Just where is Aviva going as key results loom?

Analysts fret over lack of capital surplus and warn of a slip in profits, but insurance giant insists its 'clear strategy' is paying off

Aviva faces its Waterloo on Thursday amid grave concerns about its European adventures.

The company is the only one among Britain's corps of life insurers to have significant exposure to some of the continent's troubled sovereign debt, which has cast a pall over its shares since the summer.

With a new chairman, John McFarlane, the one-time boss of Australian bank ANZ, preparing to take the reins, many wonder if there will also be a new chief executive soon, with questions lingering about the incumbent Andrew Moss.

Aviva has lost a number of top managers, and one analyst said: "What they really need is a bit of stability. It's no secret that there have been departures, and that some of its executives are unsettled."

Aviva is expected to unveil operating profits of just over £2.4bn for 2011 when it reports, against £2.55bn in 2010. In part the fall can be explained by the demerger of Netherlands business Delta Lloyd. However, life insurance profits are expected to be no better than flat, with general insurance falling slightly.

Of more concern to analysts is the decline in surplus capital. Between the interim and third-quarter results, analysts say, it dipped from £4bn to £2.7bn. Aviva has been alive to the danger, seeking to reassure investors that its exposure to the worst of the troubled Piigs (Portugal, Italy, Ireland, Greece, Spain) is a non-issue. But analysts still fret about Italy and Spain.

Nic Clarke at Charles Stanley says: "There is a worry about European sales going forward because investor confidence has evaporated."

Richard Gradidge at Numis adds: "On the operating side, Aviva has substantial European operations. In Spain, it distributes products through Cajas – the Spanish savings banks. A lot of them are going to have to merge, and the problem is that Aviva may only have relationships with one side in any transaction."

Both think Aviva is under valued even though, as Mr Gradidge says, it may not be "the highest-quality stock in the sector". He adds: "Aviva is the only one of the UK life insurers that has material holdings of eurozone debt, particularly Italian government bonds. Compared to the half year, the surplus capital of £4bn had fallen to £2.7bn in the third quarter.

"The market will look closely at that. Any deterioration would raise new concerns. It is one of the weaker capitalised stocks in the sector, although it does have that non-life business."

Mr Clarke notes that the general insurance business is a strength, which validates Mr Moss's decision to hold on to it when presented with a potential offer by Royal & SunAlliance. It was worth 40 per cent of Aviva's then market value for what amounts to 25 per cent of its business.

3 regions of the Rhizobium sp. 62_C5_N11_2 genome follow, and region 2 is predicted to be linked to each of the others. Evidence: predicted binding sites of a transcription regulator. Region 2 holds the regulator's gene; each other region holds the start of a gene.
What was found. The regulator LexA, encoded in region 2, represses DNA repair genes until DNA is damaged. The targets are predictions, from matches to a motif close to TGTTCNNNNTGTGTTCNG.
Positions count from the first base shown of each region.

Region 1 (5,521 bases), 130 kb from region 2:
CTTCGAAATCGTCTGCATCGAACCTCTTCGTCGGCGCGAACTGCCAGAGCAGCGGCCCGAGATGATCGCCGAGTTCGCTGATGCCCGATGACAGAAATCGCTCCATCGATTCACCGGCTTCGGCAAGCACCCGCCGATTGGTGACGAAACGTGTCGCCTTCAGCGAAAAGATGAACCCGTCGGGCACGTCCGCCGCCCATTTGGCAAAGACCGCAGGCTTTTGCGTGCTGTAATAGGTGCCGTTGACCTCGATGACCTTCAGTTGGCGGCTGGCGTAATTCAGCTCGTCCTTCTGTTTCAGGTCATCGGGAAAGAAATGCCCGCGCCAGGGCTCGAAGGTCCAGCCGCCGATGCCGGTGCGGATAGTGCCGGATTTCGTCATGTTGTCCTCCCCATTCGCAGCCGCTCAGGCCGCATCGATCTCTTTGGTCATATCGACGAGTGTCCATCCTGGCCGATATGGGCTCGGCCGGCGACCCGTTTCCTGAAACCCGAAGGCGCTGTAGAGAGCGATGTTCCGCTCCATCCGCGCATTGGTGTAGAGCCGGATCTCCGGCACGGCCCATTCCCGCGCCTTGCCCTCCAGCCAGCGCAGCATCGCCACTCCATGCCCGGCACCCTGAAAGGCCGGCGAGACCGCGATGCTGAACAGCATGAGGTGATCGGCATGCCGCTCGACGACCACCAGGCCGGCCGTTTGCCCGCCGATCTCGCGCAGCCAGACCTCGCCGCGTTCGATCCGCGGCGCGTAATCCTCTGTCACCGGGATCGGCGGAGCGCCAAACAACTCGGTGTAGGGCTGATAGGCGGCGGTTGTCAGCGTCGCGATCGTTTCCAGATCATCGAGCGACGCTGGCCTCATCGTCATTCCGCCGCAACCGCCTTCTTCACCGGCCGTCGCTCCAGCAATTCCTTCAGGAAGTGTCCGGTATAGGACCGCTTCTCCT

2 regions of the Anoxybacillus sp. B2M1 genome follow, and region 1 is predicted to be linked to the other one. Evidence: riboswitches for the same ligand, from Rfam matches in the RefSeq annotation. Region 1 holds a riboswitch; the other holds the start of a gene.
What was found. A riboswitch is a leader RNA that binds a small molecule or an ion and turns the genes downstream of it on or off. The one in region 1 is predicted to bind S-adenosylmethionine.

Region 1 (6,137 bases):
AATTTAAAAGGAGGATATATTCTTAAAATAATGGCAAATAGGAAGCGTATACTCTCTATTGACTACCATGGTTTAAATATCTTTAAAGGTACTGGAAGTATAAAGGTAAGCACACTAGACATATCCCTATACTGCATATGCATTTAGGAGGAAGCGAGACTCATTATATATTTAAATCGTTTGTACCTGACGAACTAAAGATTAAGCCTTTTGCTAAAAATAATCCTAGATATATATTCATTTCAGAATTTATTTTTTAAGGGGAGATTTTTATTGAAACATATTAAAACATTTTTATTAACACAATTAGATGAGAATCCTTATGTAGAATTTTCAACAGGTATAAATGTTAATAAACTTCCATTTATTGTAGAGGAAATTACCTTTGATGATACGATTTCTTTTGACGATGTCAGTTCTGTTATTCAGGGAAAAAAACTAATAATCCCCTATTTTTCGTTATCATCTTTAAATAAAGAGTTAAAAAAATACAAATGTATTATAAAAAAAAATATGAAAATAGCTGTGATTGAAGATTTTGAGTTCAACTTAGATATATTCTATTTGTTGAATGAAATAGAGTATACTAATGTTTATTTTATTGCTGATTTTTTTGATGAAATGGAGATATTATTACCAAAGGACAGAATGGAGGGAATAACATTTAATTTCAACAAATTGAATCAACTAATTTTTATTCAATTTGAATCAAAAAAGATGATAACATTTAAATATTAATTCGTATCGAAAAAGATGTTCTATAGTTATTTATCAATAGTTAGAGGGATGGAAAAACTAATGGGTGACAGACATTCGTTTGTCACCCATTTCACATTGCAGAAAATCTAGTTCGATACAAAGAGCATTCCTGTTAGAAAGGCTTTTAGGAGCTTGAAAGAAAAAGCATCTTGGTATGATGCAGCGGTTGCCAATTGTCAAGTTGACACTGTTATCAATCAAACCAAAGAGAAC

Says Mr Clarke: "They generate quite a lot of capital from the general insurance operation which feeds the rest. It has been doing quite well."

The analysts "feel a bit better now" than six months ago "when the price was falling every day".

But the results will be crucial. As Mr McFarlane prepares to join, it's all about capital. Longer-term, it may be more about strategy. This is an insurer that once felt it had the firepower to buy Prudential. The latter, despite some serious mis-steps, is now worth £18bn, while Aviva is valued at just under £11bn.

The corporate line is that bosses have "significantly transformed Aviva over the last few years". Aviva adds: "We've got a clear strategy in place that continues to pay off. We're looking forward to updating the market on our progress on 8 March."

But Ned Cazalet, an independent consultant who advises a number of life companies, sums up what much of the outside world feels about Aviva: "With the other life insurers, you might disagree with – be uncomfortable with – the journey, but you know where they're going. You can't say that with Aviva."

Campaign that didn't ring true: 'It sounds more like something you'd get out of Tesco'

Upon taking charge of Aviva in 2007, the chief executive Andrew Moss pledged to transform the business.

He unveiled a campaign called "One Aviva, Twice the Value", whose targets included doubling earnings per share by 2012 "at the latest". Mr Moss, right, made the campaign central to what he was intending to do, as he replaced the high-profile Richard Harvey.

He said it was about "accelerating transformational change to deliver a unified and more profitable company". The campaign also had an executive bonus plan attached.

Aviva had earnings per share of 48.9p in 2007, well below the 88p of the previous year. The figure had only climbed to 50.4p by 2010. It is unlikely the company will achieve anything close this year, barring some sort of financial miracle.

Mr Moss's defenders would point out that the group has endured unusually tough times during its attempt to meet the target, not least the financial crisis, swiftly followed by the European sovereign debt crisis.

Europe has always been central to Aviva's strategy, with the company arguing that it was poised to benefit from its ageing demographic. However, these crises have hit the entire insurance industry.

Critics have argued that the campaign failed to paper over the lack of a coherent strategy. They note it was only just over a year ago that a strategic review came up with a decision to concentrate its energy on 12 core markets where it stands the best chance of succeeding. Said one analyst: "You'd really have thought they'd have got that a little quicker."

Ned Cazalet, the independent life insurance analyst, said: "The problem with "One Aviva, Twice the Value" is it sounds more like something you'd get out of Tesco's than a long-term strategy."

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